Matthew Stone is alone on Earth now. Since his imposing father’s death, Stone lacks relations, skills, or purpose, his life circumscribed by the copious library his father, The Judge, bequeathed him. But when a rogue rabbi and a zealous g-man pressure Stone to relinquish secrets even he doesn’t know, he realizes his father concealed untold power deep within his beloved books. Now he races to liberate family secrets before they imprison him.
One back-cover blurb describes Jonathan Papernick as “an utterly original writer,” which is palpably untrue. Seasoned readers will recognize the same Jewish literary heritage that nourishes David Mamet, Jonathan Lethem, and countless less-famous writers. Papernick’s story isn’t even original to Jonathan Papernick; this novel is a reworked re-release of Who By Fire, Who By Blood, by “Jon” Papernick. This book follows trails already familiar and well-respected.
Don’t misunderstand me. Though Papernick participates in Jewish literary tradition, he doesn’t merely obey it. Like his protagonist, he darts into and out from tradition, suddenly religious, now humanist; alternately separatist and assimilated; militantly Hebrew and steadfastly Anglophone. He uses tradition without ever feeling anchored to it. Thus, Papernick’s story frequently feels familiar without ever becoming common. What readers receive will reflect what they expect.
Stone comes from deeply mixed birthright. His grandfather Julius Stone reputedly served as triggerman for the notorious Brownsville Mafia. Julius’ son Walter Stone rejected Julius, studied law, and became The Judge. But The Judge was reputedly corrupt, doctoring cases to let fellow Jews walk. And after The Judge’s death, it appears he funneled money to violent Zionist organizations, possibly using Julius’ old connections. Connections hidden in Stone’s bequest of books.
Deep among Stones secrets lies Fairuza. Following a rather self-indulgent collegiate breakdown, The Judge packed Stone off to a West Bank kibbutz, thinking time spent in the Homeland would cure Stone’s vapors. But Stone fled to Jerusalem, where he romanced Fairuza, a beautiful Palestinian Christian, embodiment of everything The Judge despises. Stone could’ve defied The Judge, but didn’t; Fairuza’s faith after Stone’s return to America proves his biggest guilt, and most powerful secret.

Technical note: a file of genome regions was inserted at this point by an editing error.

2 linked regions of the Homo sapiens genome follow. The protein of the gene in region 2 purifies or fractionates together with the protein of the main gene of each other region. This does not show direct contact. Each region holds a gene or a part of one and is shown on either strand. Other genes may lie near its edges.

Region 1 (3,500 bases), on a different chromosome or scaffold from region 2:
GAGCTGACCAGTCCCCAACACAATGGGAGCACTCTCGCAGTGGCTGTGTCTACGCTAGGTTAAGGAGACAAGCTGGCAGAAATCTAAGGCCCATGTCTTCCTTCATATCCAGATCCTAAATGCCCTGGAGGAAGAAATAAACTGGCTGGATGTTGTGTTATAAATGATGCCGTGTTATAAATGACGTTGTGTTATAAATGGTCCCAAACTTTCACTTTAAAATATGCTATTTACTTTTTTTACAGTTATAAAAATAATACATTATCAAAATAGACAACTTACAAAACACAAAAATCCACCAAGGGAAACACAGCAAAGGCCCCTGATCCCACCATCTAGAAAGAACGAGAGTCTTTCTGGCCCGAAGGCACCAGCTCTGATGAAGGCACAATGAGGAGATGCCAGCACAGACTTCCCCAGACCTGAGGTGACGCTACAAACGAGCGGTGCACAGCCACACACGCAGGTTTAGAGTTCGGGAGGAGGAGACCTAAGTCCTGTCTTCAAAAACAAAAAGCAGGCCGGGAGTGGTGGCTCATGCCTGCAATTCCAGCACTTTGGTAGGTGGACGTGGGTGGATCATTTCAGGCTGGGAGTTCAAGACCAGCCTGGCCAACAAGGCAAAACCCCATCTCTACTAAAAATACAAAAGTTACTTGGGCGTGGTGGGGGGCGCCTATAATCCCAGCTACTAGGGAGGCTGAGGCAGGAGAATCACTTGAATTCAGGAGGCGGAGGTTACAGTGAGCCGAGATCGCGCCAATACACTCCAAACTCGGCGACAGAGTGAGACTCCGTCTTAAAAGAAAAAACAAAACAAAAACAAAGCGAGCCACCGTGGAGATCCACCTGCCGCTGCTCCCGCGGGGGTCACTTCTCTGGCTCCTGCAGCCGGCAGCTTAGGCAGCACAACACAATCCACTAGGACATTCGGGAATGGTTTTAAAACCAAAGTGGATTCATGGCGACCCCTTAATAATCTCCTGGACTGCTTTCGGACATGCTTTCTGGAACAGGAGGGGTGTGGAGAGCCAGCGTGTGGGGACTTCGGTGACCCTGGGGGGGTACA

Papernick’s publisher markets this novel as a “thriller,” which perhaps isn’t altogether true, considering how Papernick’s cerebral storytelling somewhat mutes his story’s thrills. Papernick writes deliberately, thoughtfully, more interested in characters’ motivations than cinematic display. This cultivates dawning awareness rather than shocking jolts. Despite his gangland milieu, Papernick clearly prefers guiding audiences to deep revelations, than peppering us with sudden explosions.
This tone requires certain trade-offs. Anyone buying this novel expecting James Patterson-ish plot-driven commotion will find Papernick’s style confounding. Protagonist Stone (consistently addressed thus, “Stone”) spends early chapters enrapt in long, wretched self-pity. He requires nearly a quarter of this book’s considerable mass to overcome inertia and begin unpacking The Judge’s riddles—though that quarter proves immensely valuable later. Getting into this book requires some effort.
Persistent readers will find this book rewards such investments with generous dividends. Stone finds himself inheriting the nexus of a transnational conspiracy that should’ve been his father’s responsibility. Forced into his father’s footsteps, the path he’s always avoided, Stone begins reevaluating everything he’s ever believed, including himself. Reality, as Stone knows it, proves to be a massive edifice of lies; I didn’t mention David Mamet frivolously earlier.
If the review volumes I’ve received accurately reflect the larger publishing world, 2015 is proving the Year of the Jew. I’ve received three times as many Jewish-themed books in 2015 to date as I’ve received since I began reviewing. But this trend isn’t uniformly self-congratulatory. Besides giddy autobiographical novels and laudatory histories, I’ve read apostasy memoirs, novels of deceit, and this often-opaque tale of self-loathing and ethnic violence.
This novel doesn’t reveal its secrets lightly, not to its protagonist, and not to us. It resists casual beach reading. But for readers willing to brave Papernick’s densely plotted writing—and his annoyingly low-key tone—will find a story reflecting Jewish America’s, and all America’s, struggles between tradition and individuality. Don’t undertake this novel flippantly. It demands big sacrifices from intellectually engaged readers, but offers generous rewards and vast insights in return.